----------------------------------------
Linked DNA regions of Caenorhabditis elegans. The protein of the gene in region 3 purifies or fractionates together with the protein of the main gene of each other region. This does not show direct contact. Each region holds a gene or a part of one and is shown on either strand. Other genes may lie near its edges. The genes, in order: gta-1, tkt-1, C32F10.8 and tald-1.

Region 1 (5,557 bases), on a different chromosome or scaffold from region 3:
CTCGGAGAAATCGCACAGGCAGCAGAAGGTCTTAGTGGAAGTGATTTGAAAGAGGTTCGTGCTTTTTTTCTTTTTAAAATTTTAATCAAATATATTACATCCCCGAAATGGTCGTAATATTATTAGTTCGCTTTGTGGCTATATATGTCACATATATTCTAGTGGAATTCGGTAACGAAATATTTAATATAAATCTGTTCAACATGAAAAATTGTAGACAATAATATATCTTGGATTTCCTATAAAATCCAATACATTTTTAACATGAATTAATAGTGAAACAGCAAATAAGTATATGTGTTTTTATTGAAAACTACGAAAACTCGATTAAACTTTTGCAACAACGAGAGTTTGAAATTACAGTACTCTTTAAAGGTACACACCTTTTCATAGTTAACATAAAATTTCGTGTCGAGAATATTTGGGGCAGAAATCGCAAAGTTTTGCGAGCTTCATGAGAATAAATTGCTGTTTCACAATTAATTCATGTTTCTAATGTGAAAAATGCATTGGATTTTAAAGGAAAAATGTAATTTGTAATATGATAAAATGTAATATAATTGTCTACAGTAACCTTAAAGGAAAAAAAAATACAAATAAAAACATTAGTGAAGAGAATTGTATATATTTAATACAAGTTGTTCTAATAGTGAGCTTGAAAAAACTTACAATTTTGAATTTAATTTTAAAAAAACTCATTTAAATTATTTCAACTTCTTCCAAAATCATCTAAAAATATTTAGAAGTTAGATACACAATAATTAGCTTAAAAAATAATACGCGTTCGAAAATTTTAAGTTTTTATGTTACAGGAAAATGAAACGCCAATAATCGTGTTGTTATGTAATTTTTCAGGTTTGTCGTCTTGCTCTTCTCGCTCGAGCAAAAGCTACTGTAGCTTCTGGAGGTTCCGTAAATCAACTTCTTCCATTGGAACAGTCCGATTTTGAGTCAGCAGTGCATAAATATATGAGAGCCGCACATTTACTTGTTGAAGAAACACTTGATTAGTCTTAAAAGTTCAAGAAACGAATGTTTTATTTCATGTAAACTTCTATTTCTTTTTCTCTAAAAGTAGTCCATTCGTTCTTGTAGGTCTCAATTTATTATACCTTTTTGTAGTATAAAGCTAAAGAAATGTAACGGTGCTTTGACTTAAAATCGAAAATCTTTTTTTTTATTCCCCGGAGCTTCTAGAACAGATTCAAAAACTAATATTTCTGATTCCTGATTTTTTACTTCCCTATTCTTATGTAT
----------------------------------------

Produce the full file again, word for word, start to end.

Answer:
Linked DNA regions of Caenorhabditis elegans. The protein of the gene in region 3 purifies or fractionates together with the protein of the main gene of each other region. This does not show direct contact. Each region holds a gene or a part of one and is shown on either strand. Other genes may lie near its edges. The genes, in order: gta-1, tkt-1, C32F10.8 and tald-1.

Region 1 (5,557 bases), on a different chromosome or scaffold from region 3:
CTCGGAGAAATCGCACAGGCAGCAGAAGGTCTTAGTGGAAGTGATTTGAAAGAGGTTCGTGCTTTTTTTCTTTTTAAAATTTTAATCAAATATATTACATCCCCGAAATGGTCGTAATATTATTAGTTCGCTTTGTGGCTATATATGTCACATATATTCTAGTGGAATTCGGTAACGAAATATTTAATATAAATCTGTTCAACATGAAAAATTGTAGACAATAATATATCTTGGATTTCCTATAAAATCCAATACATTTTTAACATGAATTAATAGTGAAACAGCAAATAAGTATATGTGTTTTTATTGAAAACTACGAAAACTCGATTAAACTTTTGCAACAACGAGAGTTTGAAATTACAGTACTCTTTAAAGGTACACACCTTTTCATAGTTAACATAAAATTTCGTGTCGAGAATATTTGGGGCAGAAATCGCAAAGTTTTGCGAGCTTCATGAGAATAAATTGCTGTTTCACAATTAATTCATGTTTCTAATGTGAAAAATGCATTGGATTTTAAAGGAAAAATGTAATTTGTAATATGATAAAATGTAATATAATTGTCTACAGTAACCTTAAAGGAAAAAAAAATACAAATAAAAACATTAGTGAAGAGAATTGTATATATTTAATACAAGTTGTTCTAATAGTGAGCTTGAAAAAACTTACAATTTTGAATTTAATTTTAAAAAAACTCATTTAAATTATTTCAACTTCTTCCAAAATCATCTAAAAATATTTAGAAGTTAGATACACAATAATTAGCTTAAAAAATAATACGCGTTCGAAAATTTTAAGTTTTTATGTTACAGGAAAATGAAACGCCAATAATCGTGTTGTTATGTAATTTTTCAGGTTTGTCGTCTTGCTCTTCTCGCTCGAGCAAAAGCTACTGTAGCTTCTGGAGGTTCCGTAAATCAACTTCTTCCATTGGAACAGTCCGATTTTGAGTCAGCAGTGCATAAATATATGAGAGCCGCACATTTACTTGTTGAAGAAACACTTGATTAGTCTTAAAAGTTCAAGAAACGAATGTTTTATTTCATGTAAACTTCTATTTCTTTTTCTCTAAAAGTAGTCCATTCGTTCTTGTAGGTCTCAATTTATTATACCTTTTTGTAGTATAAAGCTAAAGAAATGTAACGGTGCTTTGACTTAAAATCGAAAATCTTTTTTTTTATTCCCCGGAGCTTCTAGAACAGATTCAAAAACTAATATTTCTGATTCCTGATTTTTTACTTCCCTATTCTTATGTAT